How to Make DIY Melt and Pour Soap

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Have you ever thought about making your own soap at home? It’s a fun craft, and there are four ways to do it, and the melt and pour method is one of the easiest.

You may think soap making always involves lye, which is hard to work with, but that’s not true. There are several different methods to make DIY soap.

Bars of light blue homemade soap on wooden table against a basket

Melt and pour is safe enough for kids to help with some supervision, depending on age. It’s a great way to let them get creative and make something of their own!

The Melt and Pour Soap Making Method

With this method, you don’t need any lye. Just as you would guess from the name, you’re going to melt and pour something.

That something is a soap base, or melt and pour base. It’s a base that’s already made for you, usually out of simple ingredients. You can buy them on Amazon or at Michael’s.

There are many different types of bases to choose from. Shea butter, olive oil, goat’s milk, glycerine (for translucent soap), oatmeal and even honey (which, if you look at ingredients, is actually mostly coconut oil).

Pick whatever you want. You’ll probably want to go by whatever your skin needs, unless you want to make translucent soap. For example:

Shea butter, olive oil and cocoa butter: all great for moisturizing and softening skin.

Oatmeal: soothes skin and reduces irritation, and has a mild exfoliating effect which is ideal for most skin but can be rough for very sensitive skin

Goat’s milk: good cleansing with a creamy lather that doesn’t strip the natural oil. Tends to be safe for most sensitive skin.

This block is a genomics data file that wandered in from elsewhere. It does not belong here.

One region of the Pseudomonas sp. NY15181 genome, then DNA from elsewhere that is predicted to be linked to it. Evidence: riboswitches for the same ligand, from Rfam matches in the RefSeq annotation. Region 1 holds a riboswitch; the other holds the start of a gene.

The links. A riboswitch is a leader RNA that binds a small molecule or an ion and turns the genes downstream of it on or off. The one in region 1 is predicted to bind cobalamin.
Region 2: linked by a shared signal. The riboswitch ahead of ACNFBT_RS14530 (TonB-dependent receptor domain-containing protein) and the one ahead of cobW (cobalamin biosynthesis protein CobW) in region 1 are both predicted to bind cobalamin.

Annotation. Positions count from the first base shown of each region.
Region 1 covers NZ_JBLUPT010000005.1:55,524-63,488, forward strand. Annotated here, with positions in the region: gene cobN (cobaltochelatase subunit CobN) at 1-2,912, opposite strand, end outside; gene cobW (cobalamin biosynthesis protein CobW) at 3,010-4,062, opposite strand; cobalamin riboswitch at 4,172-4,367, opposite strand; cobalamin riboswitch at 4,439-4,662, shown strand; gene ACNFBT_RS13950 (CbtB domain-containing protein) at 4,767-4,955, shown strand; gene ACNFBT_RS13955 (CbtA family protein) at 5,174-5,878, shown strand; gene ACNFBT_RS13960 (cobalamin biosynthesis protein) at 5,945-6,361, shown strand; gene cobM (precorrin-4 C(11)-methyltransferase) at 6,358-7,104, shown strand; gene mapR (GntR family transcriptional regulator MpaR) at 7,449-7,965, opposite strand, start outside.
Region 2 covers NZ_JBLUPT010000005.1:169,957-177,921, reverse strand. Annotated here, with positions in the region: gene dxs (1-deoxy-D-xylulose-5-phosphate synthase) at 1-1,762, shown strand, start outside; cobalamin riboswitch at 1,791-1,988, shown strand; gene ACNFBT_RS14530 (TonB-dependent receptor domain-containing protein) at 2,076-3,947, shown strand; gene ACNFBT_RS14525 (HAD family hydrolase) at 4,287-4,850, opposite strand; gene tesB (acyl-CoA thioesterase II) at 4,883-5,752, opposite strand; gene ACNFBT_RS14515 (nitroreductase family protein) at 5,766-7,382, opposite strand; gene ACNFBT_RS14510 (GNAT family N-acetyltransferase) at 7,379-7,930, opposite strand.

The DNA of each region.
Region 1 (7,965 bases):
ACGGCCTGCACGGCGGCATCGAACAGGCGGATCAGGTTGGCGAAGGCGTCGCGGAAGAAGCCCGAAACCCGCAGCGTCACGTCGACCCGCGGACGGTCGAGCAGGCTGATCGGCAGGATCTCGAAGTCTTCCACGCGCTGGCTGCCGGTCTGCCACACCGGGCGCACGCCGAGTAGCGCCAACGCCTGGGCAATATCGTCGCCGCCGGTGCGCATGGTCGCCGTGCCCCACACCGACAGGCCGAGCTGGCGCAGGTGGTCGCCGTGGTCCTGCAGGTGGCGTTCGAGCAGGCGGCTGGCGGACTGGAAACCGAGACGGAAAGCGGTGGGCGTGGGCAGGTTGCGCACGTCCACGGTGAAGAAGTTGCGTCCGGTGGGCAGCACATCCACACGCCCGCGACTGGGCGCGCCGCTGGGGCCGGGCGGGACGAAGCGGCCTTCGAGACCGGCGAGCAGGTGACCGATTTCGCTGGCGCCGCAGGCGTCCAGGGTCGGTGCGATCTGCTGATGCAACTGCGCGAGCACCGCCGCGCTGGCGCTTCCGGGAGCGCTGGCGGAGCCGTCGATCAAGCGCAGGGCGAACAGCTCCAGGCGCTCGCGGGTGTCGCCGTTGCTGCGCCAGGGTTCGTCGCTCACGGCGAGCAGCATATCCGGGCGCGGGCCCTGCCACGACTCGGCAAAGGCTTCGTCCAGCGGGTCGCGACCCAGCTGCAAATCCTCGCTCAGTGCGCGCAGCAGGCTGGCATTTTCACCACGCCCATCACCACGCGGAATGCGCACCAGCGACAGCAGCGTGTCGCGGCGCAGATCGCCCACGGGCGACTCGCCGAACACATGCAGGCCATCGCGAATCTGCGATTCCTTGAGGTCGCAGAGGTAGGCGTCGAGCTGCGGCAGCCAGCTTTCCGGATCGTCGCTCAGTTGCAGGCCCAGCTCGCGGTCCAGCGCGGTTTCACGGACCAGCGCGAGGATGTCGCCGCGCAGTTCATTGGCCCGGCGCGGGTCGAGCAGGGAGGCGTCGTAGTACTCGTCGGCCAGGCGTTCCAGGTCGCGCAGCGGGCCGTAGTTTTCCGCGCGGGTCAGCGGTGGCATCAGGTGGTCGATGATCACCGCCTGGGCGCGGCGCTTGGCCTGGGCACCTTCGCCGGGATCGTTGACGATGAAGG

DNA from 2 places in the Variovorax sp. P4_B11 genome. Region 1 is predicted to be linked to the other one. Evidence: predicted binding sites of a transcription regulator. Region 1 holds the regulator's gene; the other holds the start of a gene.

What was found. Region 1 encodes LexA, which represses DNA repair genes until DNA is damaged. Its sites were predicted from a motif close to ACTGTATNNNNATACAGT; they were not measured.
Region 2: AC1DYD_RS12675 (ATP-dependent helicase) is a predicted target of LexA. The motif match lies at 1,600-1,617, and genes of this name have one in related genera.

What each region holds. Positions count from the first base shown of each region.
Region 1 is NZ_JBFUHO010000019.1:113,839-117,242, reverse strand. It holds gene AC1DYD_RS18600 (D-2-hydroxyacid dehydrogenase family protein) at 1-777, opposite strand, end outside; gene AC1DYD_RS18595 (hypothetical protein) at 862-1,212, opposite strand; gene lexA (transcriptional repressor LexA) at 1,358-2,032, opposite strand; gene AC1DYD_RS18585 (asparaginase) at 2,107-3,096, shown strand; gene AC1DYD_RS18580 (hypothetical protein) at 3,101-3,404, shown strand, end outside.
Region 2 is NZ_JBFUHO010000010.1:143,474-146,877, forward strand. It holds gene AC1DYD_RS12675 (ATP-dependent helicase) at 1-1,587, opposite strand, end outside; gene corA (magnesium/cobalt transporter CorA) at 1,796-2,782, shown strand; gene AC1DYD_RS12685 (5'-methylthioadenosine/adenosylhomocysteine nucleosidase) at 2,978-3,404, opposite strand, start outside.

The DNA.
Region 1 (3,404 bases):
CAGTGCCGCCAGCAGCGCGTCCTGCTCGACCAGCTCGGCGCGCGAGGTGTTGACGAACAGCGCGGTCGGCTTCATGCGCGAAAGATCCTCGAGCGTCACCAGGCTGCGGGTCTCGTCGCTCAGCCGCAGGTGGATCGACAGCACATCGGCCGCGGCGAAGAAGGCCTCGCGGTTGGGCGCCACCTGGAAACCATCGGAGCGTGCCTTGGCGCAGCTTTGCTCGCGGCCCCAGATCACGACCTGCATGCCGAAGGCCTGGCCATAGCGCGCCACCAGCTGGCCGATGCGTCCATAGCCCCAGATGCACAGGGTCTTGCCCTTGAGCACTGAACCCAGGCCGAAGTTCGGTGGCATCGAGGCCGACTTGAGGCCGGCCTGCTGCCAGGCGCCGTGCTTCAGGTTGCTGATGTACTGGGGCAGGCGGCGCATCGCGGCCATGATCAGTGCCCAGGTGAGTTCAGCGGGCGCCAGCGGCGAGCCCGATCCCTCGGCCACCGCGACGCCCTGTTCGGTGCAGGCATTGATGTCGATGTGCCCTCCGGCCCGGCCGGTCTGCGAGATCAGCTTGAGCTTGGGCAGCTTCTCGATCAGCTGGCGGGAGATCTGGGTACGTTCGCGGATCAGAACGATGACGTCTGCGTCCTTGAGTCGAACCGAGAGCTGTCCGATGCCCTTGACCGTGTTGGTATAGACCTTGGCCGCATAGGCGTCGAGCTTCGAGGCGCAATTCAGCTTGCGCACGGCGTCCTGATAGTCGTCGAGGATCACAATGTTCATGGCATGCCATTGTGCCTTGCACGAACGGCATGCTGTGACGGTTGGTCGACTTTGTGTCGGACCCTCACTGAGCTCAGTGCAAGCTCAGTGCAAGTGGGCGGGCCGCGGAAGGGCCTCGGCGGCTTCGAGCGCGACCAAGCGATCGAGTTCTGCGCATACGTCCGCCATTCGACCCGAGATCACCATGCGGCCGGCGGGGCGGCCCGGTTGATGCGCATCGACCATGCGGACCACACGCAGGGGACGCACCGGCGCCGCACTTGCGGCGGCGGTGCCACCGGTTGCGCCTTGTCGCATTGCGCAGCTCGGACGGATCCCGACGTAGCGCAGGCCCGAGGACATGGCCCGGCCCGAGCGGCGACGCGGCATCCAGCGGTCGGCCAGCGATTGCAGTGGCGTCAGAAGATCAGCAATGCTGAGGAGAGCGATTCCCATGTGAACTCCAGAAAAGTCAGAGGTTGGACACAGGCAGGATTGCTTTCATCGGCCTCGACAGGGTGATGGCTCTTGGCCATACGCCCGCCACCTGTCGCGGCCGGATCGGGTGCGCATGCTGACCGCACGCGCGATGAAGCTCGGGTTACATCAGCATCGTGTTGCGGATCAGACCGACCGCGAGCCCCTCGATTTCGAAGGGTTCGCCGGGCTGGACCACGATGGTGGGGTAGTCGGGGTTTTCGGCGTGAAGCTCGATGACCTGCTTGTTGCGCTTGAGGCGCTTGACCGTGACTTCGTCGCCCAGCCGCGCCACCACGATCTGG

Aloe vera: healing for dry, irritated skin, with natural antibacterial properties

Glycerine or olive oil: if you’re making a soap to look translucent, you have to pick a translucent base

Coconut oil: Some people say it’s moisturizing, others say it can promote acne… this is an ingredient that your skin probably either loves or hates, and you have to try it to know.

Once you’ve chosen a soap base, you can get started getting your materials together.

What You’ll Need

You might also want some disposable gloves in case of splashing. The base gets hot when you melt it. If you color your hair, the gloves that come with those kits are perfect.

Step 1: Cut the Base

Figure out how much of the base you’ll need to fit into your molds. You can usually eyeball this by cutting chunks, seeing how much of the base they fill, and then cutting more until you’ve got about the right amount.

For this you’ll need a good sharp knife and a cutting board.

Step 2: Melt

Put your chunks of soap into a microwave safe dish and put it in the microwave. Cook it on high for about 30 seconds and then check to see how much it’s melted.

If it’s barely melted, give it another minute or so. Depending what bass you use and how much of it, it could take up to several minutes for all of it to melt.

When you’re ready to take it out, be aware it’s hot! Handle with care.

Step 3: Add Fragrance and Color

Hands adding blue color to a bucket of soap mixture

You can get these measured and ready to pour while the soap is melting in the microwave. For essential oil, you probably want to use about a third of an ounce per every pound of soap you’re making. Go lighter or stronger if you prefer.

Once the soap base is out of the microwave, pour in your fragrance and begin to stir it slowly (a whisk is great for getting it mixed up quickly).

Now add your colorant a few drops at a time while stirring. About 10-20 drops is often all you need, so don’t overdo it. You can mix colors as you see fit.

To get a swirly effect, don’t stir the color in completely. Leave it swirly.

Step 4: Pour into the Mold

Soap mixture poured into molds

Gently pour the melted soap into the mold(s). Put it in the refrigerator for an hour or two to cool and harden.

Step 5: Unmold and Optionally Cut

Once the soap has cooled and hardened, gently pop it out of the mold. This is usually pretty easy if you use a silicone mold. If you have any trouble, tap the back of the mold with a spoon a few times to loosen it.

If you got a mold that makes one giant block or “loaf” of soap instead of one that makes several individual bars, now’s the time to cut it. For this, I recommend a soap cutting kit.

And you’re done! Enjoy using or gifting your homemade soap!

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Last Updated:

June 20, 2024